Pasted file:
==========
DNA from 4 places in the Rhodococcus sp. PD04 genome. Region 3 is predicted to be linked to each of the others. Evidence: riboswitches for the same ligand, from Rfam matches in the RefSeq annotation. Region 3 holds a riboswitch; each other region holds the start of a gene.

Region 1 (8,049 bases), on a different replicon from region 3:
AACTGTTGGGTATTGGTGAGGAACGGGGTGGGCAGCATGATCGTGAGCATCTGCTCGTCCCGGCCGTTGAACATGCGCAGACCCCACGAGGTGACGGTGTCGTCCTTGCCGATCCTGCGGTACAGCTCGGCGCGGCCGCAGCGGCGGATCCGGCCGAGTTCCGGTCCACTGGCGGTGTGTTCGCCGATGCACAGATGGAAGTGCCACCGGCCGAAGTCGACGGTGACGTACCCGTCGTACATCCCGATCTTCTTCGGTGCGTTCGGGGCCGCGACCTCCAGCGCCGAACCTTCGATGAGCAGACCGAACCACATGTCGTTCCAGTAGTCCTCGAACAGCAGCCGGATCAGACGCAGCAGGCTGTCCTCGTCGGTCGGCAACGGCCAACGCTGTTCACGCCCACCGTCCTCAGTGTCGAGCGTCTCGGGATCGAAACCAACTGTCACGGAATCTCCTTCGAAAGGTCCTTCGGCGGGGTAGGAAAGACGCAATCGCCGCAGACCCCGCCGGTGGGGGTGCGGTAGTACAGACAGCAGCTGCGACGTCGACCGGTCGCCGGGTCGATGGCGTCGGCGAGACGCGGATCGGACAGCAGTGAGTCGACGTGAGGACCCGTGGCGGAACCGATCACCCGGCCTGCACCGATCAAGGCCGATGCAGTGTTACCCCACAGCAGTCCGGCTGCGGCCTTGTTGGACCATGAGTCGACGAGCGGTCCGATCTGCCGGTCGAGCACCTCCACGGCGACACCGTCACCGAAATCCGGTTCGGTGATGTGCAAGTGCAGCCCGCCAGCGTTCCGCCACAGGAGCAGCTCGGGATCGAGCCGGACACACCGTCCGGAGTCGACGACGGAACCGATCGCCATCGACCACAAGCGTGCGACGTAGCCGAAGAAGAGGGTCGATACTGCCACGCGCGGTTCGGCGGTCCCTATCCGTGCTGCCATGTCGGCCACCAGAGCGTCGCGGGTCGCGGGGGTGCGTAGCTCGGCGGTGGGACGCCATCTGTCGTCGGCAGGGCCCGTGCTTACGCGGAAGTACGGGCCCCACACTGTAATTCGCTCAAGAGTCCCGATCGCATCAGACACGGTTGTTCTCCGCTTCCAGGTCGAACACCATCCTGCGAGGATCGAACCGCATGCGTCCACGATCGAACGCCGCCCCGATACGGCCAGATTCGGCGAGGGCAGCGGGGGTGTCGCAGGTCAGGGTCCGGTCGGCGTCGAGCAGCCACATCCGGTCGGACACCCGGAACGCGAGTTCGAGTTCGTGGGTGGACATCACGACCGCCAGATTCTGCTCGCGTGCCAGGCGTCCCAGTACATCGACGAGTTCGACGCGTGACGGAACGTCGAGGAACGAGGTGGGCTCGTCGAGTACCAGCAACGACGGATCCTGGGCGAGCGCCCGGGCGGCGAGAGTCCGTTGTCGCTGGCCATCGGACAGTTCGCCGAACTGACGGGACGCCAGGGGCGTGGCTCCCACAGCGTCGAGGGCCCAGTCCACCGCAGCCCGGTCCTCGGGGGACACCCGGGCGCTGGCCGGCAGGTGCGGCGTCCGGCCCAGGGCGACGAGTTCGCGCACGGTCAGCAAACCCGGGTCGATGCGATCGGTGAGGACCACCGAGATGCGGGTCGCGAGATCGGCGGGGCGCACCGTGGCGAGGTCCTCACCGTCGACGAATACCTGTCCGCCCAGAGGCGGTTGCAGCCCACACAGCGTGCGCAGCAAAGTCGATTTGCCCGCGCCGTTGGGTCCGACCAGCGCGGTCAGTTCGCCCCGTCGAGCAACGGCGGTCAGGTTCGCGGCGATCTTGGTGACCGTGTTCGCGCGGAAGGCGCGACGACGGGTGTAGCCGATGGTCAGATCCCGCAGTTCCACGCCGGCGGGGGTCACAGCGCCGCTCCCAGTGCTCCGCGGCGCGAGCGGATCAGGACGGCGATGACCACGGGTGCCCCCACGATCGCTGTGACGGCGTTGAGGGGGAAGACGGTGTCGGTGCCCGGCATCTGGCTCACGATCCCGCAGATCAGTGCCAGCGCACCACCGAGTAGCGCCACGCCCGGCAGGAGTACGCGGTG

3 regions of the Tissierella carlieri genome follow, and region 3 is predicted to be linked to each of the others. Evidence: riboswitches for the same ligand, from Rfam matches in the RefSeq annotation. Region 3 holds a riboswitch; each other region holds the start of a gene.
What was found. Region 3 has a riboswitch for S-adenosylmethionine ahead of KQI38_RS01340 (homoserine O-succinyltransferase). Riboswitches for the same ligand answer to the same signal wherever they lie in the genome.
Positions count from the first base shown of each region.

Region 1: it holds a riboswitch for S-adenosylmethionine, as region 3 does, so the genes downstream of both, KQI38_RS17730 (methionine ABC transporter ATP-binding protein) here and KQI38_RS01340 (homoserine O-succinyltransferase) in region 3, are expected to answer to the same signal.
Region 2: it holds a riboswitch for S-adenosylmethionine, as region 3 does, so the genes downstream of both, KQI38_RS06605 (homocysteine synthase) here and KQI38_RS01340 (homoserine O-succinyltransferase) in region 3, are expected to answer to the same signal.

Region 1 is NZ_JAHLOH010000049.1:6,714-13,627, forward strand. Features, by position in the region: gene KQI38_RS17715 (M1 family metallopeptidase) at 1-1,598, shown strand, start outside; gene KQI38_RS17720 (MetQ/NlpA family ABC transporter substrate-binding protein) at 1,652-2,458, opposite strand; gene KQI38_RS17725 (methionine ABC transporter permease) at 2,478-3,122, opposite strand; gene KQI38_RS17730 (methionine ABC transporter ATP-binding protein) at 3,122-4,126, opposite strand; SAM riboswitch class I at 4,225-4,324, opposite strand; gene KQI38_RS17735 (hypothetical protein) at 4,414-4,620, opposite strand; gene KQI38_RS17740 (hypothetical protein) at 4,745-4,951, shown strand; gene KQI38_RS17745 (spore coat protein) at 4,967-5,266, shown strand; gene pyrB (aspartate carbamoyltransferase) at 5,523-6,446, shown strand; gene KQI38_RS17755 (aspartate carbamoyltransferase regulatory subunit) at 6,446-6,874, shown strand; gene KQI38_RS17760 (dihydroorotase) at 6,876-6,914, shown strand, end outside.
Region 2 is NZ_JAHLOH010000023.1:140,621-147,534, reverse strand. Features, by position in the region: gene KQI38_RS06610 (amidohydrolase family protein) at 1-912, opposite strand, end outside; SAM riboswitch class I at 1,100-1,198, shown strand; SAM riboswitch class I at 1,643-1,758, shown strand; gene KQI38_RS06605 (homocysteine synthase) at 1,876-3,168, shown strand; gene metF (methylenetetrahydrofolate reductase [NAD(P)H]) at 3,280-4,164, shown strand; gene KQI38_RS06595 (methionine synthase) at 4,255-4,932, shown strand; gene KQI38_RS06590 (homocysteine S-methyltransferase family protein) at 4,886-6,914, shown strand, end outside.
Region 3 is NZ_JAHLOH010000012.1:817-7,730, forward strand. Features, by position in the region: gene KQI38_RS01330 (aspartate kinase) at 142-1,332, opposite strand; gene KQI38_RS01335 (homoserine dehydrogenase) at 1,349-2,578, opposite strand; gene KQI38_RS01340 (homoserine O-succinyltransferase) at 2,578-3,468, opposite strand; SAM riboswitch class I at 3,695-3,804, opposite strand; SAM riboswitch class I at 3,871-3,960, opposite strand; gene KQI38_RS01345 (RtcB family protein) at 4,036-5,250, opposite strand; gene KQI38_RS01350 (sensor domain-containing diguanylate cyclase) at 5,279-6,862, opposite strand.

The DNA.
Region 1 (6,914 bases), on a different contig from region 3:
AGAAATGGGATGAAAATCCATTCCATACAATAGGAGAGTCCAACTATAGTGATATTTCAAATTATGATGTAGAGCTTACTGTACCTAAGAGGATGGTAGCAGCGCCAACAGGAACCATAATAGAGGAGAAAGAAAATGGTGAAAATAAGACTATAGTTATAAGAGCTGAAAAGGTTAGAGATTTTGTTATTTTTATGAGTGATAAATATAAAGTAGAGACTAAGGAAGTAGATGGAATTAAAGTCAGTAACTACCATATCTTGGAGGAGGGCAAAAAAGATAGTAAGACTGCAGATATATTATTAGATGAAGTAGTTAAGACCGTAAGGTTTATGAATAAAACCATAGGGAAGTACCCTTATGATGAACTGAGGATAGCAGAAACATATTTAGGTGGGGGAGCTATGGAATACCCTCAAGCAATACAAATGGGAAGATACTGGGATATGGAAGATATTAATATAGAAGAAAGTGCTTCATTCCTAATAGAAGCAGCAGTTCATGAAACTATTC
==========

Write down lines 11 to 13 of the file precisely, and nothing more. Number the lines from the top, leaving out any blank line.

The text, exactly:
Region 3 is NZ_JAHLOH010000012.1:817-7,730, forward strand. Features, by position in the region: gene KQI38_RS01330 (aspartate kinase) at 142-1,332, opposite strand; gene KQI38_RS01335 (homoserine dehydrogenase) at 1,349-2,578, opposite strand; gene KQI38_RS01340 (homoserine O-succinyltransferase) at 2,578-3,468, opposite strand; SAM riboswitch class I at 3,695-3,804, opposite strand; SAM riboswitch class I at 3,871-3,960, opposite strand; gene KQI38_RS01345 (RtcB family protein) at 4,036-5,250, opposite strand; gene KQI38_RS01350 (sensor domain-containing diguanylate cyclase) at 5,279-6,862, opposite strand.

The DNA.
Region 1 (6,914 bases), on a different contig from region 3: